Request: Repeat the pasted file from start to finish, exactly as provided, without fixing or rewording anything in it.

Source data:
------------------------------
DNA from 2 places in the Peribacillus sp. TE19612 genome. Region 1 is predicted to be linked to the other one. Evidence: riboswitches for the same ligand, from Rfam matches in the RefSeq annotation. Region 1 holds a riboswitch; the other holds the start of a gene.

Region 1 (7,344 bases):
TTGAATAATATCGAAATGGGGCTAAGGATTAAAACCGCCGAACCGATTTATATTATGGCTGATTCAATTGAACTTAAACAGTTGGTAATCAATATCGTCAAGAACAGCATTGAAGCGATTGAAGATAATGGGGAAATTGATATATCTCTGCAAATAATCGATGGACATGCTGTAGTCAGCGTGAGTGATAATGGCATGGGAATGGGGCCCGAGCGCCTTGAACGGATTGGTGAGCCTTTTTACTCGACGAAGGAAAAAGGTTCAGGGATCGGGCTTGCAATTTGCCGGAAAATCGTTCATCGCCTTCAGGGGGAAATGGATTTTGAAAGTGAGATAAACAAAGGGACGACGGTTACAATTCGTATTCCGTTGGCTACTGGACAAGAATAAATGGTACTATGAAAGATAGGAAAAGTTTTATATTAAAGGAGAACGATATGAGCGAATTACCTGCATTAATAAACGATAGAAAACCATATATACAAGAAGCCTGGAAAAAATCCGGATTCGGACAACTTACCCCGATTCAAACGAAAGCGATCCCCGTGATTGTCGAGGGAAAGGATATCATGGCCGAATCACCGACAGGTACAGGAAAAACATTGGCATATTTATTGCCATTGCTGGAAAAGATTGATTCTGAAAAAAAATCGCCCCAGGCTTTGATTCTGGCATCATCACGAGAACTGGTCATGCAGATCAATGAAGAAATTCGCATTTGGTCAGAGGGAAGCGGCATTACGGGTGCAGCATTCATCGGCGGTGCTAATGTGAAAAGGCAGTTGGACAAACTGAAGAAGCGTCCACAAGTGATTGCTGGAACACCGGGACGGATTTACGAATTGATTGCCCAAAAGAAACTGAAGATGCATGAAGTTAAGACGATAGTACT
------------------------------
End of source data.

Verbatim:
DNA from 2 places in the Peribacillus sp. TE19612 genome. Region 1 is predicted to be linked to the other one. Evidence: riboswitches for the same ligand, from Rfam matches in the RefSeq annotation. Region 1 holds a riboswitch; the other holds the start of a gene.

Region 1 (7,344 bases):
TTGAATAATATCGAAATGGGGCTAAGGATTAAAACCGCCGAACCGATTTATATTATGGCTGATTCAATTGAACTTAAACAGTTGGTAATCAATATCGTCAAGAACAGCATTGAAGCGATTGAAGATAATGGGGAAATTGATATATCTCTGCAAATAATCGATGGACATGCTGTAGTCAGCGTGAGTGATAATGGCATGGGAATGGGGCCCGAGCGCCTTGAACGGATTGGTGAGCCTTTTTACTCGACGAAGGAAAAAGGTTCAGGGATCGGGCTTGCAATTTGCCGGAAAATCGTTCATCGCCTTCAGGGGGAAATGGATTTTGAAAGTGAGATAAACAAAGGGACGACGGTTACAATTCGTATTCCGTTGGCTACTGGACAAGAATAAATGGTACTATGAAAGATAGGAAAAGTTTTATATTAAAGGAGAACGATATGAGCGAATTACCTGCATTAATAAACGATAGAAAACCATATATACAAGAAGCCTGGAAAAAATCCGGATTCGGACAACTTACCCCGATTCAAACGAAAGCGATCCCCGTGATTGTCGAGGGAAAGGATATCATGGCCGAATCACCGACAGGTACAGGAAAAACATTGGCATATTTATTGCCATTGCTGGAAAAGATTGATTCTGAAAAAAAATCGCCCCAGGCTTTGATTCTGGCATCATCACGAGAACTGGTCATGCAGATCAATGAAGAAATTCGCATTTGGTCAGAGGGAAGCGGCATTACGGGTGCAGCATTCATCGGCGGTGCTAATGTGAAAAGGCAGTTGGACAAACTGAAGAAGCGTCCACAAGTGATTGCTGGAACACCGGGACGGATTTACGAATTGATTGCCCAAAAGAAACTGAAGATGCATGAAGTTAAGACGATAGTACT